Lifestyle Medicine: the change we need
A lot of people say “age is just a number”, while others fear the passing of time and the effects of aging on our body and mind. But, what if we could stop the clock, or maybe age more “youthfully”? Lifestyle medicine might be the answer.
And how about those headaches, stomach problems, skin issues, or random pain we have for no apparent reason, that turns out to be diabetes, hypertension, or another chronic condition? Yes, lifestyle medicine can help with that too, because it is a holistic approach that works to treat the actual causes of our diseases, and not only the symptoms.
The National Library of Medicine defines that specialty as “the systematic practice of assisting individuals and families to adopt and sustain behaviors that can improve health and quality of life”.
Its roots go back thousands of years ago. In ancient Greece, Hippocrates suggested that in order for someone to have good health, they should avoid eating excessive amounts of food and try to exercise even a bit. Precisely, a patient’s diet and physical activities are two of the six pillars of Lifestyle Medicine.
Lifestyle Medicine vs. Conventional Medicine
While the doctors we are used to meeting at hospitals and medical centers are trained to diagnose and treat symptoms of a disease, a physician with a lifestyle medicine background will focus on the underlying causes of the illness and look to natural, science-based treatments and prevention rather than just prescribing medication.
In this alternative, the doctor is the coordinator of a health professional team, while the patient should be an active partner in his own care, and will have to make changes to his lifestyle. The treatment is usually long-term and emphasizes motivation and compliance.
Experts agree that lifestyle medicine is very patient-centered and allows people to control their own health after changing bad practices in their life, focusing on nutrition, physical activity, stress management, healthy relationships, and other core principles.
6 Pillars of Lifestyle Medicine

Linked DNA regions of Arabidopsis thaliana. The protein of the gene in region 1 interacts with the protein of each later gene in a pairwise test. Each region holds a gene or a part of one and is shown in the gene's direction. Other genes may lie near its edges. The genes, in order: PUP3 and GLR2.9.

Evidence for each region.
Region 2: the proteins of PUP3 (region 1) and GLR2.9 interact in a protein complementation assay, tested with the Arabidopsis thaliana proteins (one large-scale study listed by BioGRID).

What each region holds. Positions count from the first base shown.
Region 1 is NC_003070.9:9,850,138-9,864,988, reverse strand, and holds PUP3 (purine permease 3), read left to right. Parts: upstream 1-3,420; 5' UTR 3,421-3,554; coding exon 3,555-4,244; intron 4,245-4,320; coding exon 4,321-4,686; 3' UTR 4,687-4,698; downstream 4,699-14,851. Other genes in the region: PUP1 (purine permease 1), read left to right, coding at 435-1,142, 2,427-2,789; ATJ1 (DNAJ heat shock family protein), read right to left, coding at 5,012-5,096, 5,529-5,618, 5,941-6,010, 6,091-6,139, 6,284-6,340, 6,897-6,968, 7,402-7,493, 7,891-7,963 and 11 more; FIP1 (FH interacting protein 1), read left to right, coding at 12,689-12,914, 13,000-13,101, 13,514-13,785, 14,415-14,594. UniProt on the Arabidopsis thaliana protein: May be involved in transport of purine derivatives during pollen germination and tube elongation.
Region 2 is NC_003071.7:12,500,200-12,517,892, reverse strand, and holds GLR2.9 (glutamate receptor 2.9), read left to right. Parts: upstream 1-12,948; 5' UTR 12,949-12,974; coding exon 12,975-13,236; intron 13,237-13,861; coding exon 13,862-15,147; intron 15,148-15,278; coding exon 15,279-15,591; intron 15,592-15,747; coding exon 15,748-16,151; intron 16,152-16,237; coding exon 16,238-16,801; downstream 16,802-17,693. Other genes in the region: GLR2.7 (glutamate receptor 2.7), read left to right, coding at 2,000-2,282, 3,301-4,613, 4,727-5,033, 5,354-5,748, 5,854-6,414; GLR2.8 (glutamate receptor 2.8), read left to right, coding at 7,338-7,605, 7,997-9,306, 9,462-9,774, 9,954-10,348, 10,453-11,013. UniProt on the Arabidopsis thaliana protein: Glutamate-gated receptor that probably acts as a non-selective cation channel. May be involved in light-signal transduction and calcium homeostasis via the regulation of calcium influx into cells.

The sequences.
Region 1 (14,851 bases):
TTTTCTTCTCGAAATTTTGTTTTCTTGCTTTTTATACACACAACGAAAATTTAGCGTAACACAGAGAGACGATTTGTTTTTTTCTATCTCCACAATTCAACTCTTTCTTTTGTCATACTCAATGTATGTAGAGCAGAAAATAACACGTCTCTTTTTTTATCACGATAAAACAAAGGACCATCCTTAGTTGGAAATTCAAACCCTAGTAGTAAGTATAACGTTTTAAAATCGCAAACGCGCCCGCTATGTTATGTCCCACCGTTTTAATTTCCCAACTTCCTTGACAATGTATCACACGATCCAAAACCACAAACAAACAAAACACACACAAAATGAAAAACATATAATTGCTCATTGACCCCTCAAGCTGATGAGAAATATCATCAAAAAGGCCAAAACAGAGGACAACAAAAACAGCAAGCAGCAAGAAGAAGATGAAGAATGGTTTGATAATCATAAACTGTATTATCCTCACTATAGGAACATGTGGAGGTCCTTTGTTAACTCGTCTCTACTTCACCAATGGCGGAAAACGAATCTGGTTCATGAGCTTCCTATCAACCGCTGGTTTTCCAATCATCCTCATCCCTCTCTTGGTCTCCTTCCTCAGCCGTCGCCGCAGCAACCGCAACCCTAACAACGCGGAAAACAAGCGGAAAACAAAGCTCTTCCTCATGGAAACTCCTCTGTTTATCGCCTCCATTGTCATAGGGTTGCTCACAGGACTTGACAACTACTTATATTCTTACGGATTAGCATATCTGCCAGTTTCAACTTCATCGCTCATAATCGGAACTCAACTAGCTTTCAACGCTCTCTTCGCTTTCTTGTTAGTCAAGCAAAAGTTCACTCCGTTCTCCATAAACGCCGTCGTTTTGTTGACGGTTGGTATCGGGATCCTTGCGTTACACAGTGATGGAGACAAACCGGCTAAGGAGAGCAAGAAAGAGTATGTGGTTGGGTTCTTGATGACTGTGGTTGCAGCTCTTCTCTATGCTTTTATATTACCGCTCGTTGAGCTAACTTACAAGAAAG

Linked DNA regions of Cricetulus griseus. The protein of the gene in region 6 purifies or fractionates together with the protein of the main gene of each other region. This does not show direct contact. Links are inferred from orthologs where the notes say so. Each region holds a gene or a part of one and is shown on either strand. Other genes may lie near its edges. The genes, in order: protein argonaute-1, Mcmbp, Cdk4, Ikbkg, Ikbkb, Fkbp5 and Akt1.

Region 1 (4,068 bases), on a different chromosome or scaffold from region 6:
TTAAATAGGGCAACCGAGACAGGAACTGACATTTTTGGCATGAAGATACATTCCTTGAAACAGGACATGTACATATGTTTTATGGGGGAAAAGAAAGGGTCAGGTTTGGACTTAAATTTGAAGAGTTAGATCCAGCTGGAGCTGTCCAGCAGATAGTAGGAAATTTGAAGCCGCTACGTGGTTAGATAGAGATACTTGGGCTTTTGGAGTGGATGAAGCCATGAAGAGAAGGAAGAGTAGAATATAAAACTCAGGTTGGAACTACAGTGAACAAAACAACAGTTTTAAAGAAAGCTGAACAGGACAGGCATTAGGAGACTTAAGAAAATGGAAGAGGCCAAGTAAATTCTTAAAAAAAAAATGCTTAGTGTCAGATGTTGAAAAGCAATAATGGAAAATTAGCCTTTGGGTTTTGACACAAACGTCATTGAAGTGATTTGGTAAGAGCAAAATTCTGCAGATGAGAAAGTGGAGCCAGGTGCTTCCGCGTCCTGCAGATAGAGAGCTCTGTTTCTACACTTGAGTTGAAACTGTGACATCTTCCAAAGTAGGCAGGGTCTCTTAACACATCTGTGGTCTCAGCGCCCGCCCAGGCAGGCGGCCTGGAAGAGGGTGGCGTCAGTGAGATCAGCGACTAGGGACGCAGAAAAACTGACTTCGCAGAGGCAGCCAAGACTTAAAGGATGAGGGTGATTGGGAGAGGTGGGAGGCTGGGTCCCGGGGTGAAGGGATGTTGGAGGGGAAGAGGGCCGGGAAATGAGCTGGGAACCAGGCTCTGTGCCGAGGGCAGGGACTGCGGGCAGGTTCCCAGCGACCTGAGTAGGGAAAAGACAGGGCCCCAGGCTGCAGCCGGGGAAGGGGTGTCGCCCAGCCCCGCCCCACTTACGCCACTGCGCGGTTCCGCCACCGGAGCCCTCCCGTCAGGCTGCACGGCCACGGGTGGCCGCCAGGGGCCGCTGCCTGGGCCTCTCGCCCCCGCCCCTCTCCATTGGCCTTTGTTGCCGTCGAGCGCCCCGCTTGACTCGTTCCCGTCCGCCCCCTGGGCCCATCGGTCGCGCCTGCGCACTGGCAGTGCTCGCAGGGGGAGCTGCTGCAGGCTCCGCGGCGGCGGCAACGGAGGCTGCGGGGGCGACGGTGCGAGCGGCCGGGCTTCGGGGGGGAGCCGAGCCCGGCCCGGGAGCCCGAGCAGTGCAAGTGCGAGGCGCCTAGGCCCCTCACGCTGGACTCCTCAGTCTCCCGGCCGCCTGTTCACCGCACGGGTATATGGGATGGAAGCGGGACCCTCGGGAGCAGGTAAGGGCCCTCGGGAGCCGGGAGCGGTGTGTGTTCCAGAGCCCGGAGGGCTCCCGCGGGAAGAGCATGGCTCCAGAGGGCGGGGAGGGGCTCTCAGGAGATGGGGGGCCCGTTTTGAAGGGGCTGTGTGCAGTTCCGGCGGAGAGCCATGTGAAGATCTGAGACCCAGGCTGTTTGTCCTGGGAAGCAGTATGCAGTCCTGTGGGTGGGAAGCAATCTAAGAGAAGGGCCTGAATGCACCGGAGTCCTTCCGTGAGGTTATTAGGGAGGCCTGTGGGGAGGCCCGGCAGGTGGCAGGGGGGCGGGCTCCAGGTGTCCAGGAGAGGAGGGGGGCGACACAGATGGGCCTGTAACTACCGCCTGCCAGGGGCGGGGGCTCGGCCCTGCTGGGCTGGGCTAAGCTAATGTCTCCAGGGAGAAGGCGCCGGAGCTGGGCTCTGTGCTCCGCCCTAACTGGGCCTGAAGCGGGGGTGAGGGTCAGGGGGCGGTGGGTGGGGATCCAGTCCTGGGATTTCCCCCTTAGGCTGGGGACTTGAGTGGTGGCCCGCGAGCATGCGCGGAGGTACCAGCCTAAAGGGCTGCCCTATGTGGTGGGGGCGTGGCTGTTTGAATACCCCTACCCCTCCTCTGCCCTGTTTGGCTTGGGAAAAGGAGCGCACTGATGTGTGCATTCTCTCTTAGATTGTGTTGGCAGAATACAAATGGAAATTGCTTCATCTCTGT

Going back to the bases of this specialty, let’s talk about which elements of our daily life can have an impact on our health.
As we stated earlier, nutrition is one of the key elements of this specialty. Lifestyle physicians consider food as medicine, therefore, the better quality items that go into our body, the better the entire machine will run. In today’s world, what can we do to have a healthy diet? Maybe eliminate processed foods, refined sugars, and any triggering ingredients and eat more vegetables, fruits, and organic products in general.
Regular, consistent exercising also has tremendous benefits for our body and mind’s well-being. Experts recommend dedicating a minimum of 30 minutes daily to physical activity to improve our mental and physical health. Countless investigations show that switching up sedentary practices for more active ones improves blood flow, spurs weight loss, and reduces high blood pressure.
The Dalai Lama once said “A calm mind brings inner strength and self-confidence, so that’s very important for good health”. Managing negative stress can reduce anxiety, depression, and immune dysfunction. If we adopt practices like going to therapy, talking to a friend, meditation, art classes, or yoga, among many others, we can help our mind and body. By reducing stress, a person will see a dramatic improvement in other health issues like hypertension, high blood pressure and also prevent unhealthy practices like addiction to food or substances.